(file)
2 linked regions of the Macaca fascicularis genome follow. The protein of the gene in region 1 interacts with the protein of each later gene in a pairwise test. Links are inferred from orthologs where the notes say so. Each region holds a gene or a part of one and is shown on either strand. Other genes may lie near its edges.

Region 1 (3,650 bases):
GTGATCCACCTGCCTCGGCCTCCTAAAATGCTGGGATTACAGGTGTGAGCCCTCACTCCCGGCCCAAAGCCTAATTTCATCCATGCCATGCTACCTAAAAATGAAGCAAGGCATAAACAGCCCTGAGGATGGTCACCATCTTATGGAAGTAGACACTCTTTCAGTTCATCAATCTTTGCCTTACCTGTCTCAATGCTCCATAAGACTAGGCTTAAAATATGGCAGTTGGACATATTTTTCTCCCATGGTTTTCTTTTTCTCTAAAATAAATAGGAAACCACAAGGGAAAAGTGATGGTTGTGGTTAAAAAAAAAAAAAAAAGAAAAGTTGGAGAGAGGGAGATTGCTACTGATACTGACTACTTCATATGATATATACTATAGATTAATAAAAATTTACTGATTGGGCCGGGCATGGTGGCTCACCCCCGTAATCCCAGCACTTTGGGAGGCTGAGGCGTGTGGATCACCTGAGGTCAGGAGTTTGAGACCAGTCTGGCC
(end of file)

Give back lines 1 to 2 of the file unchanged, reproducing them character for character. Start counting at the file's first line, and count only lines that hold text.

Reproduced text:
2 linked regions of the Macaca fascicularis genome follow. The protein of the gene in region 1 interacts with the protein of each later gene in a pairwise test. Links are inferred from orthologs where the notes say so. Each region holds a gene or a part of one and is shown on either strand. Other genes may lie near its edges.

Region 1 (3,650 bases):